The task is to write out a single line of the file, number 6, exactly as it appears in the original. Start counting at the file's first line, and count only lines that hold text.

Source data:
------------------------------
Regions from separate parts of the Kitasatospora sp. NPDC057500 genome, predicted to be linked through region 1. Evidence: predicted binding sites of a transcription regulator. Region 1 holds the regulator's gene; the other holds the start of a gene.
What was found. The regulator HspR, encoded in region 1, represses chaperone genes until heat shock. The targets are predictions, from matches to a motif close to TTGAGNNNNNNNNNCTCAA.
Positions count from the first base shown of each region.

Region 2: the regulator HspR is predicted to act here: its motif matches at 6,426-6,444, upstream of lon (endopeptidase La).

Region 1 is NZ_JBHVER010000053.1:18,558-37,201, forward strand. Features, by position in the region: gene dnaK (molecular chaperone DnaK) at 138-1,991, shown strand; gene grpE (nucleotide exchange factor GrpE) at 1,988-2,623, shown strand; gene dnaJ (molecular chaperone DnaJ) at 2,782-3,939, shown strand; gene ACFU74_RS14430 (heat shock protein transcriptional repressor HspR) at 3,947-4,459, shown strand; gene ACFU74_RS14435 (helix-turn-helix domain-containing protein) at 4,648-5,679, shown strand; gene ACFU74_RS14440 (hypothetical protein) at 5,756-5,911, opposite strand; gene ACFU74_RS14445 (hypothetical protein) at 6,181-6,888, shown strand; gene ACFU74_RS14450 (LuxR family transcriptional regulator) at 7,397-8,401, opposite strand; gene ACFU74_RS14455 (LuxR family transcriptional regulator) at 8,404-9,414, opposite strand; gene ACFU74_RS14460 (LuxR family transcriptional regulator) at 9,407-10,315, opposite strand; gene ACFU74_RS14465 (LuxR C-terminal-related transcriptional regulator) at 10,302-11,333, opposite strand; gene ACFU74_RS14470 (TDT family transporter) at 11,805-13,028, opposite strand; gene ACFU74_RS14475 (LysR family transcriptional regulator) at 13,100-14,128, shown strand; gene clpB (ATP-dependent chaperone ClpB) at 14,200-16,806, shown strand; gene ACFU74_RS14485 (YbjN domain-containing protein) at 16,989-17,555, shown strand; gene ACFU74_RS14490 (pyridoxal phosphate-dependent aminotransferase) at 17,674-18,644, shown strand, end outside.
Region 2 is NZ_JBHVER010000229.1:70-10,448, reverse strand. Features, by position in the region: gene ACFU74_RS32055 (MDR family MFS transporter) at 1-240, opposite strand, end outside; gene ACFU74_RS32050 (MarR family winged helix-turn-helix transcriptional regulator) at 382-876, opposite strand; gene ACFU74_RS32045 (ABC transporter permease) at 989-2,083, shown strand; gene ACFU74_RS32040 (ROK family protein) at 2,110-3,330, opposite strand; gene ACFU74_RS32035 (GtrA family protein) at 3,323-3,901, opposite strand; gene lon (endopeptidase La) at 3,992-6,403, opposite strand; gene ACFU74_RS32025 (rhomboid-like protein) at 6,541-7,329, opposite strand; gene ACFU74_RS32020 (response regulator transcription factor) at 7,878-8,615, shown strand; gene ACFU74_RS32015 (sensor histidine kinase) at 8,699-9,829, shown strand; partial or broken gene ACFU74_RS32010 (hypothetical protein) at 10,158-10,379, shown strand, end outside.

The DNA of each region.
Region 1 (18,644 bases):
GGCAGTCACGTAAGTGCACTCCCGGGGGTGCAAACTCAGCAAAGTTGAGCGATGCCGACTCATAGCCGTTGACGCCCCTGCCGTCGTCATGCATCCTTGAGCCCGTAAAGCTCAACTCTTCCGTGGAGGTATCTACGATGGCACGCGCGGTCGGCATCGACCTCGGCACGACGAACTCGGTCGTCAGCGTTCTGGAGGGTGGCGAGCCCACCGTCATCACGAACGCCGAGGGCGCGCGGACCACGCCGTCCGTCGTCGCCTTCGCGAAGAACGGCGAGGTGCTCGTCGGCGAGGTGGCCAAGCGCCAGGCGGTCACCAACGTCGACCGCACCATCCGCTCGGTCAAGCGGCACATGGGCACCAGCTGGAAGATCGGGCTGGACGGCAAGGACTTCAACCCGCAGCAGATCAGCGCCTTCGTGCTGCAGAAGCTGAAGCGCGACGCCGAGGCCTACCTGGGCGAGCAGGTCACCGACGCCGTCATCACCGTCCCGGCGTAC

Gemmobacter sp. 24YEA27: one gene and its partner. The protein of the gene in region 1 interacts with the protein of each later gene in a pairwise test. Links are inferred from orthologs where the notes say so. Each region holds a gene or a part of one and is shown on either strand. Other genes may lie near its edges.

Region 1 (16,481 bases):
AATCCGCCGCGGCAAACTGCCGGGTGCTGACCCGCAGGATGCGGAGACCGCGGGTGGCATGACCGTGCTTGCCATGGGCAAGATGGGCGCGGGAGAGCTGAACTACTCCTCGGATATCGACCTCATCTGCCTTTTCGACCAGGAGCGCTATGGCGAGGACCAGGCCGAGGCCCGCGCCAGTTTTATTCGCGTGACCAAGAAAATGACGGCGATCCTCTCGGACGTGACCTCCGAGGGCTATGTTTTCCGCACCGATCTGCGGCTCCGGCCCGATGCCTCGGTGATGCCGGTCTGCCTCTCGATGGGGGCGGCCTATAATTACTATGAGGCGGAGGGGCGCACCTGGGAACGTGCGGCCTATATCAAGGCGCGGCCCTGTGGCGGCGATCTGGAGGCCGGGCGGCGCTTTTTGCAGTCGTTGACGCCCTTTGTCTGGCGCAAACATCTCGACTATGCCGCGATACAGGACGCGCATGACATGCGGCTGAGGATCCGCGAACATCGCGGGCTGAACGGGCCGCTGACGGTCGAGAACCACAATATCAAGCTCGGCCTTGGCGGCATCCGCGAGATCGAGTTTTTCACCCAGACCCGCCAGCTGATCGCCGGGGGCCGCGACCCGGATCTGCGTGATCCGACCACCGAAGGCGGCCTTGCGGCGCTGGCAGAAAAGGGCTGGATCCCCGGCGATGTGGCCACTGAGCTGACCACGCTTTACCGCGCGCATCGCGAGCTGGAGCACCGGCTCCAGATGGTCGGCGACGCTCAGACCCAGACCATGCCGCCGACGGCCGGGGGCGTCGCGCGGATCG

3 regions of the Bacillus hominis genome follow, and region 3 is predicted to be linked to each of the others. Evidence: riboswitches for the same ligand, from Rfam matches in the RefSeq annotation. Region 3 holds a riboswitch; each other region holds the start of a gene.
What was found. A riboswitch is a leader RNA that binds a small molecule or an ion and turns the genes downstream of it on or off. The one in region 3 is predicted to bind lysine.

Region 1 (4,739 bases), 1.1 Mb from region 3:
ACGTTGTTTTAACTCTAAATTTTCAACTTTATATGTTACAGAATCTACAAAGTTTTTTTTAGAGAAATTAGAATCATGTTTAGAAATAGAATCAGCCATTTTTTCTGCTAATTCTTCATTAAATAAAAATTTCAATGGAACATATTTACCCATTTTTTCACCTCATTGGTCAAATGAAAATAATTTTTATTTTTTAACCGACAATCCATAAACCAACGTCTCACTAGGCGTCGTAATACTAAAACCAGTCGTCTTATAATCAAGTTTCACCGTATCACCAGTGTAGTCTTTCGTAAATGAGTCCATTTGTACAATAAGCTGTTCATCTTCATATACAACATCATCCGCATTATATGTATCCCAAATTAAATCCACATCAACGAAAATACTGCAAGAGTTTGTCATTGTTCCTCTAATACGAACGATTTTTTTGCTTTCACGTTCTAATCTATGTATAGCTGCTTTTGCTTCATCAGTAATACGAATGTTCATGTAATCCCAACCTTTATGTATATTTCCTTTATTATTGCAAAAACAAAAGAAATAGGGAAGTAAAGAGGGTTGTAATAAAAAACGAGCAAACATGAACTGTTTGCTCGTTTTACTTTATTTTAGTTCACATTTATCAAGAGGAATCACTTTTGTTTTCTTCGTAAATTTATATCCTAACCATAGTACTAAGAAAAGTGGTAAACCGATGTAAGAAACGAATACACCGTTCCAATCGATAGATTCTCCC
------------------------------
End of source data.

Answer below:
Region 2 is NZ_JBHVER010000229.1:70-10,448, reverse strand. Features, by position in the region: gene ACFU74_RS32055 (MDR family MFS transporter) at 1-240, opposite strand, end outside; gene ACFU74_RS32050 (MarR family winged helix-turn-helix transcriptional regulator) at 382-876, opposite strand; gene ACFU74_RS32045 (ABC transporter permease) at 989-2,083, shown strand; gene ACFU74_RS32040 (ROK family protein) at 2,110-3,330, opposite strand; gene ACFU74_RS32035 (GtrA family protein) at 3,323-3,901, opposite strand; gene lon (endopeptidase La) at 3,992-6,403, opposite strand; gene ACFU74_RS32025 (rhomboid-like protein) at 6,541-7,329, opposite strand; gene ACFU74_RS32020 (response regulator transcription factor) at 7,878-8,615, shown strand; gene ACFU74_RS32015 (sensor histidine kinase) at 8,699-9,829, shown strand; partial or broken gene ACFU74_RS32010 (hypothetical protein) at 10,158-10,379, shown strand, end outside.